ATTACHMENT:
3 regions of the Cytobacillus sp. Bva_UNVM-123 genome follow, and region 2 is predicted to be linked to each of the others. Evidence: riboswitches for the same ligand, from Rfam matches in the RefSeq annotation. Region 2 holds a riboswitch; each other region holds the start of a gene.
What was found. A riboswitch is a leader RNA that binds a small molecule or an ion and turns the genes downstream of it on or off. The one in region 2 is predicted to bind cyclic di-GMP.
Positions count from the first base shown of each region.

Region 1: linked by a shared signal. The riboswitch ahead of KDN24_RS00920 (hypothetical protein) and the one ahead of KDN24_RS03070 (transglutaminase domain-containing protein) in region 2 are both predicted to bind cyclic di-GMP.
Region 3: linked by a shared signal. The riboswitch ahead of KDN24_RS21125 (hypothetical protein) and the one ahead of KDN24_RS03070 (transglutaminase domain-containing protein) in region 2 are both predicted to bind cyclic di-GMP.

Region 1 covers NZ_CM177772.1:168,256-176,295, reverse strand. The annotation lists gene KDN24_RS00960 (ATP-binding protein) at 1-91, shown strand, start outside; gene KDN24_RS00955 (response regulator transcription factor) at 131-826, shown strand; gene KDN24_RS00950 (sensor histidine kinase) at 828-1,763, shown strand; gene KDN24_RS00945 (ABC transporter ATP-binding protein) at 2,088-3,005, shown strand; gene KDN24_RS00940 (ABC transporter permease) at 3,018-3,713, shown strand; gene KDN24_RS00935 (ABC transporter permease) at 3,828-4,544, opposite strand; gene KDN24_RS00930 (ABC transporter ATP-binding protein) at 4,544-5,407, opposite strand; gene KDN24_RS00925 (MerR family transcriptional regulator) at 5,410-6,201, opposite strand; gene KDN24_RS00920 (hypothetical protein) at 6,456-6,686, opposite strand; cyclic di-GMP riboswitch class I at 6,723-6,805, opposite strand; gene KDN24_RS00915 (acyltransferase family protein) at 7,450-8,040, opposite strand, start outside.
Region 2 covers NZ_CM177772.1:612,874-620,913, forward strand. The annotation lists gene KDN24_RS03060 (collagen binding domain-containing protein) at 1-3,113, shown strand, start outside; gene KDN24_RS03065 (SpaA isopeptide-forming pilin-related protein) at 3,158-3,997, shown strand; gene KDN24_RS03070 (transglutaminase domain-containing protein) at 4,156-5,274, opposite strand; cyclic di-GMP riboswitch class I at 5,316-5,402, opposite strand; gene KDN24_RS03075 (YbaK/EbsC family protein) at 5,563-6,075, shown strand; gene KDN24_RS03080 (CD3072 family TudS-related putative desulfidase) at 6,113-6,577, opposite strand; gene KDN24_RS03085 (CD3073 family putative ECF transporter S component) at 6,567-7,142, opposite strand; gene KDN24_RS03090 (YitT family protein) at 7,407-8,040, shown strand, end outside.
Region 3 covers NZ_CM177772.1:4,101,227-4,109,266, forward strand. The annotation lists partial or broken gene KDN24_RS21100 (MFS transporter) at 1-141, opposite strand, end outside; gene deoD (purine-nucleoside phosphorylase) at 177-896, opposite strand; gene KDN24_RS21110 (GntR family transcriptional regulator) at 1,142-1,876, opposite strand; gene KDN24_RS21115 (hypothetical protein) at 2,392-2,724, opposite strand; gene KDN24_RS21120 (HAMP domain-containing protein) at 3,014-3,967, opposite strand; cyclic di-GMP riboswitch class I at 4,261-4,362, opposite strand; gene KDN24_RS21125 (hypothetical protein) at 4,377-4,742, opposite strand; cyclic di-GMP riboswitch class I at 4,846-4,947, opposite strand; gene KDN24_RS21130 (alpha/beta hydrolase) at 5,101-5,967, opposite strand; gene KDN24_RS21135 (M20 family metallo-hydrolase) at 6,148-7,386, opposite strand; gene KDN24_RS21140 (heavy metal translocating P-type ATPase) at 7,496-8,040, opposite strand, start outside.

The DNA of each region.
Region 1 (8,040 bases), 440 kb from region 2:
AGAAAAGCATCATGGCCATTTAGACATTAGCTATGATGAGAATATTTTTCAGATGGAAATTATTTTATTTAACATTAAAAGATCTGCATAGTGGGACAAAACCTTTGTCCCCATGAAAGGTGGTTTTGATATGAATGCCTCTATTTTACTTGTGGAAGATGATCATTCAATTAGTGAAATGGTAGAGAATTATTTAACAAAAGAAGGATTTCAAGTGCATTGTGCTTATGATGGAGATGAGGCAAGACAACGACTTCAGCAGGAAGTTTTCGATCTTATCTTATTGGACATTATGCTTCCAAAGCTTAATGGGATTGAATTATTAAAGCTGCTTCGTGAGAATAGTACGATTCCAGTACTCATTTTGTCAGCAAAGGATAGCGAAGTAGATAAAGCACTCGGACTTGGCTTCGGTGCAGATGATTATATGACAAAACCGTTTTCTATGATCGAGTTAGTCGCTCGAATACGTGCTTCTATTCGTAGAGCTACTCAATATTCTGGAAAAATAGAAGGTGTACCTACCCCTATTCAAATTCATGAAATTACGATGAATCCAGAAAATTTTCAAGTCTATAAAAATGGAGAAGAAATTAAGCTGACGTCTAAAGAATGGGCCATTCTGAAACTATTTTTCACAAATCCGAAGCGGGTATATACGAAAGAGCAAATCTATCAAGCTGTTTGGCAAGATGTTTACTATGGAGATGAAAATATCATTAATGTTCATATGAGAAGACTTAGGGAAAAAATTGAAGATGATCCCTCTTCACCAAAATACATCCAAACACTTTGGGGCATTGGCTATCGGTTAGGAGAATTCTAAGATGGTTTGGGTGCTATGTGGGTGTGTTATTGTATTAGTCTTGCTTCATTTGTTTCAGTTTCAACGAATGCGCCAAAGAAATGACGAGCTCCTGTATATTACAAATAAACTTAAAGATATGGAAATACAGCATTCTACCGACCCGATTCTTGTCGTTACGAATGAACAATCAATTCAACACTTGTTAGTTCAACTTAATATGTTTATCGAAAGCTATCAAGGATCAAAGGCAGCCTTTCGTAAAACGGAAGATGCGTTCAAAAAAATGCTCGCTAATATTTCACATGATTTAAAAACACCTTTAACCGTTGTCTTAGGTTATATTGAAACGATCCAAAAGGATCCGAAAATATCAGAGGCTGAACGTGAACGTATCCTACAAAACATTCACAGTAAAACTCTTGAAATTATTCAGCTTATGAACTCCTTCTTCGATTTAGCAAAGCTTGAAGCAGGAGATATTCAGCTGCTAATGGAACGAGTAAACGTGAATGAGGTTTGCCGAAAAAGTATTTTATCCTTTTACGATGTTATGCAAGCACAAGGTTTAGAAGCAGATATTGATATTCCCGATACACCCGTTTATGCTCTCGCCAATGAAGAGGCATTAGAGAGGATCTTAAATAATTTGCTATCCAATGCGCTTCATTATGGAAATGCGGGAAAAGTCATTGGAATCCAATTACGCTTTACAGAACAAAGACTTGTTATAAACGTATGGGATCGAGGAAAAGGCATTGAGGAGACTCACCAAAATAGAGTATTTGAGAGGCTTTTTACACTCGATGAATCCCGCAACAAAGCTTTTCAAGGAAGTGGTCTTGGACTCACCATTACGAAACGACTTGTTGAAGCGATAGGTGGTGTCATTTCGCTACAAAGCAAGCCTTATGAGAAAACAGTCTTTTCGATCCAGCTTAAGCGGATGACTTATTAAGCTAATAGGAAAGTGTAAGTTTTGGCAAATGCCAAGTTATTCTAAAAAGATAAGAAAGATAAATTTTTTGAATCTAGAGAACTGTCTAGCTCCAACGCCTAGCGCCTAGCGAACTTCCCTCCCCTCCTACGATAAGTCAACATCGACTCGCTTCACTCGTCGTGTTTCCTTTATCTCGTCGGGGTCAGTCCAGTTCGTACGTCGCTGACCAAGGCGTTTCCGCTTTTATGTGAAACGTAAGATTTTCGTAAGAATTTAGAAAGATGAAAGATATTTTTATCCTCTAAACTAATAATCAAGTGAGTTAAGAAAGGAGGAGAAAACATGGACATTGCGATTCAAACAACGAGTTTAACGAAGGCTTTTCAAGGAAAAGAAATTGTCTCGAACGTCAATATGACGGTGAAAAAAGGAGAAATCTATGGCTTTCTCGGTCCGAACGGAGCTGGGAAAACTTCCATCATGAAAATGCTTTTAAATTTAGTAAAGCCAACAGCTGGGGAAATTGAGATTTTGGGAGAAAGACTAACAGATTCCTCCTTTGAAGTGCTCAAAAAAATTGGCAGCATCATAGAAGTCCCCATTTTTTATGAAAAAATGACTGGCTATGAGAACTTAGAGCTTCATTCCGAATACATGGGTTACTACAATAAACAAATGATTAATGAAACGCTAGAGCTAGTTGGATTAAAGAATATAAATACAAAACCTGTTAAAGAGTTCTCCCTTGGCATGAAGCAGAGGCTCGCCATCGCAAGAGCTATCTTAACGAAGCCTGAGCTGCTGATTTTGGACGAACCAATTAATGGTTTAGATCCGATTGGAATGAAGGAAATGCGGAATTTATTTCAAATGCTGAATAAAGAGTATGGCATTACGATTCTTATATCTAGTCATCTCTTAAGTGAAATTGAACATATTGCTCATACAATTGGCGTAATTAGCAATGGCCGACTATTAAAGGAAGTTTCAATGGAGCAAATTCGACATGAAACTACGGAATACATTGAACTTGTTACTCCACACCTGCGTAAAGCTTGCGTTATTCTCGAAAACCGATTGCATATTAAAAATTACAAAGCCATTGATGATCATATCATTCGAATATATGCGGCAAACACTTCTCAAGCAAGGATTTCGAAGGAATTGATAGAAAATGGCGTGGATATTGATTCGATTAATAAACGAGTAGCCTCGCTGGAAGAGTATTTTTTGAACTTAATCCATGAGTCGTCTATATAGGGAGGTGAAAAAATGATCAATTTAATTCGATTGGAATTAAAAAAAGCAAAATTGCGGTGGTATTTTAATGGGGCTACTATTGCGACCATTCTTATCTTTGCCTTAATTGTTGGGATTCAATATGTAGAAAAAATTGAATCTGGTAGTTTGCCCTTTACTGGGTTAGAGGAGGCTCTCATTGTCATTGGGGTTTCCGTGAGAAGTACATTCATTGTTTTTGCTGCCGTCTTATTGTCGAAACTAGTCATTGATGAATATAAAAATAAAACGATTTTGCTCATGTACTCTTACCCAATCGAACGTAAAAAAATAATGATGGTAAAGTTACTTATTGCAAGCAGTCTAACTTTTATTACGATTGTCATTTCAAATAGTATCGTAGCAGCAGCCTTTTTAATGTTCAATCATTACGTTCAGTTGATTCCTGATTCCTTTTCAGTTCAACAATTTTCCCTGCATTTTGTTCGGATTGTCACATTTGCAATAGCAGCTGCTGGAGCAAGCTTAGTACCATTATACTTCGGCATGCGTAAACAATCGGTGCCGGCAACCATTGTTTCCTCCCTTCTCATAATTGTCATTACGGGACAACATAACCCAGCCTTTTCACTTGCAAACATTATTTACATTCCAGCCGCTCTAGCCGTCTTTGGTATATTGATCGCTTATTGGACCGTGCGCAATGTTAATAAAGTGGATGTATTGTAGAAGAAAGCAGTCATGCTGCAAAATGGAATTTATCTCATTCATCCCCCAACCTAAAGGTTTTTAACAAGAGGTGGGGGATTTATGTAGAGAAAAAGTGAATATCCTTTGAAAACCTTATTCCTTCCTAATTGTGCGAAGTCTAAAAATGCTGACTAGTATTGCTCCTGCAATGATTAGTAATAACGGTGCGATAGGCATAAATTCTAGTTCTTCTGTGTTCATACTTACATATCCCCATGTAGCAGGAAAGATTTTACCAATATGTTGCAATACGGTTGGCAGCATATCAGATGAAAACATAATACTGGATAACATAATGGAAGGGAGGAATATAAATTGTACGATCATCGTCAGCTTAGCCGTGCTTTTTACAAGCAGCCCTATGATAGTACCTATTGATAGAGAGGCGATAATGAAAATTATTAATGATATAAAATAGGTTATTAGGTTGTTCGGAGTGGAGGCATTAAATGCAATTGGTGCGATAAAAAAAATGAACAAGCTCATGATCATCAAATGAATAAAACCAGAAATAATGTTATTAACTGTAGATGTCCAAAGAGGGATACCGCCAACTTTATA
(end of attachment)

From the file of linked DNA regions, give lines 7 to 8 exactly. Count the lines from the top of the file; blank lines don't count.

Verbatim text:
Region 2 covers NZ_CM177772.1:612,874-620,913, forward strand. The annotation lists gene KDN24_RS03060 (collagen binding domain-containing protein) at 1-3,113, shown strand, start outside; gene KDN24_RS03065 (SpaA isopeptide-forming pilin-related protein) at 3,158-3,997, shown strand; gene KDN24_RS03070 (transglutaminase domain-containing protein) at 4,156-5,274, opposite strand; cyclic di-GMP riboswitch class I at 5,316-5,402, opposite strand; gene KDN24_RS03075 (YbaK/EbsC family protein) at 5,563-6,075, shown strand; gene KDN24_RS03080 (CD3072 family TudS-related putative desulfidase) at 6,113-6,577, opposite strand; gene KDN24_RS03085 (CD3073 family putative ECF transporter S component) at 6,567-7,142, opposite strand; gene KDN24_RS03090 (YitT family protein) at 7,407-8,040, shown strand, end outside.
Region 3 covers NZ_CM177772.1:4,101,227-4,109,266, forward strand. The annotation lists partial or broken gene KDN24_RS21100 (MFS transporter) at 1-141, opposite strand, end outside; gene deoD (purine-nucleoside phosphorylase) at 177-896, opposite strand; gene KDN24_RS21110 (GntR family transcriptional regulator) at 1,142-1,876, opposite strand; gene KDN24_RS21115 (hypothetical protein) at 2,392-2,724, opposite strand; gene KDN24_RS21120 (HAMP domain-containing protein) at 3,014-3,967, opposite strand; cyclic di-GMP riboswitch class I at 4,261-4,362, opposite strand; gene KDN24_RS21125 (hypothetical protein) at 4,377-4,742, opposite strand; cyclic di-GMP riboswitch class I at 4,846-4,947, opposite strand; gene KDN24_RS21130 (alpha/beta hydrolase) at 5,101-5,967, opposite strand; gene KDN24_RS21135 (M20 family metallo-hydrolase) at 6,148-7,386, opposite strand; gene KDN24_RS21140 (heavy metal translocating P-type ATPase) at 7,496-8,040, opposite strand, start outside.